Is it Worth Speaking at Vikings Stadium Public Hearings?

Here’s a question I received via email today that I’m interested in some feedback on:

Ed,

I was curious, since you come off as such a strong stadium opponent, that you did not speak at the hearing yesterday. It was open to the public.

Just wondering….

Thanks

Good question! (Reminder: Send a quarter to DeRusha.)

The short term reason was because I was in the middle of a contract negotiation with a prospective client. The deal closed today, which means that Minnesota’s economy will soon have more money to devote to Zygi Wilf.

But, longer term, I’m not convinced that testifying at hearings has the ability to sway the opinions of legislators. A truly extraordinary 3 minutes at the mic may have a shot, but in general, I think it’s more theater. Perhaps that’s a bit too cynical, but that’s my take.

I don’t have to worry about influencing John Marty, who has worked to come up with a fiscally sane plan for the Vikings stadium. A plan that was too fiscally responsible to be taken seriously by the Wilf family. People on the left who think that government can do a lot of good, but shouldn’t be meddling with subsidies for private entertainment businesses don’t need to be reminded that they are on the right side of this issue.

And, on the right, I don’t need to convince:

Steve Drazkowski, R-Mazeppa, and Kathy Lohmer, R-Lake Elmo, are members of the Minnesota House. This article was coauthored by the following Republican House members: Doug Wardlow of Eagan, David Hancock of Bemidji, Linda Runbeck of Circle Pines, Ernie Leidiger of Mayer, Bruce Anderson of Buffalo Township, Mary Franson of Alexandria, Glenn Gruenhagen of Glencoe, Ron Shimanski of Silver Lake, Kurt Bills of Rosemount, Peggy Scott of Andover, Joe McDonald of Delano, Kurt Daudt of Crown, Kelby Woodard of Belle Plaine and Sondra Erickson of Princeton.

Who penned an editorial in the StarTribune titled: State GOP leaders: New Vikings stadium not a necessity.

Then there are legislators like Rep. Morry Lanning, who doesn’t think $900 million is enough to spend on a stadium. The man criticized Minneapolis for being willing to provide $300 million toward a stadium deal, which goes to show how delusional he is. Obviously, if the guy was willing to write a check for the $693 million Zygi Wilf is demanding from the public, this would be a done deal. Instead, Rep. Lanning is holding out for a $200 million in public subsidies to build a 21,000 car parking lot in Arden Hills.

Is it really possible to influence any of these people in 3 minutes? I have my doubts. It’s the same group that shut down the government this summer due to a lack of ability to compromise.

So, instead, I dribble out some posts here that help present facts in what I hope are a clear and concise manner along with some editorializing on how stupid it would be for the public to subsidize one private business at the expense of every other locally owned business in the State of Minnesota that competes for Minnesotan’s discretionary income.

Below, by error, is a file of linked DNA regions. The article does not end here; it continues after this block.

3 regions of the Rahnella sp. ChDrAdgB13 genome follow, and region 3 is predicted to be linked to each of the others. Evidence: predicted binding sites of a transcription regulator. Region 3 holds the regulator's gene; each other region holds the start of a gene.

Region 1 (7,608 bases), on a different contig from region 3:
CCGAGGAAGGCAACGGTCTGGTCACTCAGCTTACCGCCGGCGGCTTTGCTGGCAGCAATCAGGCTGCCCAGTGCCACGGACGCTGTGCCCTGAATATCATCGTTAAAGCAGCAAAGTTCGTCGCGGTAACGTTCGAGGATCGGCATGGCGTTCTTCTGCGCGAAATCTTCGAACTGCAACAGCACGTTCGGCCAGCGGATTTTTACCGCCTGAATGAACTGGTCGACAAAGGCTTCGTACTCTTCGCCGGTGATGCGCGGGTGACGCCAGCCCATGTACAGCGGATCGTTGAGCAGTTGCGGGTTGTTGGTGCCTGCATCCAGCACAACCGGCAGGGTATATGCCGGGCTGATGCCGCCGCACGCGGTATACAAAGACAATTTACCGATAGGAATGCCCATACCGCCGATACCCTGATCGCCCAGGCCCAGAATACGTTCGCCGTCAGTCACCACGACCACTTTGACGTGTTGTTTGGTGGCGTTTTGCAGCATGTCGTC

What do you think? Does speaking at hearings like yesterday’s Vikings hearing actually make a difference? If so, what’s the key to making a difference?

One thought on “Is it Worth Speaking at Vikings Stadium Public Hearings?”

  1. Was pondering what would I say if I had my 3 minutes–
    1–This Arden Hills proposal is a preposterous waste of limited gov’t resources and an complete over-reach of an even more limited Ramsey County (for all the reasons already expressed, so I feel no call to repeat them in my 3 minutes).
    2–Instead I’d call to question ‘what is the better use of limited government money toward incenting jobs and community’…
    —–2b–I’d say IF big money needs to be spent it should not be–
    (a) on out of state owned businesses that would drain any income off the top away from the community, and
    (b) spent via out of state owned BANKS that would also drain any “interest” and “fees” off the top away from the community.

    3–Toward those ends, before any big money gov’t spending is considered, beforehand or as part of this effort–
    (a) a State Bank of Minnesota should be set up based on the successful State Bank of ND model to ensure the banking funds remain in MN circulating and improving the lives of Minnesotans.
    (b) the big money spent should be required to go to Minnesotan-owned businesses that step into the next generation industries providing new jobs in new technologies and not idle entertainment or wasteful gambling which do nothing to improve our lives here.

    4–Lacking a clearcut 3b (that no green energy or medical breakthrough technology can be incented) Minnesotan-owned business can be found or even researched via the UofM, then why spend any big money that we don’t have?

    I believe my 3 minutes is up.

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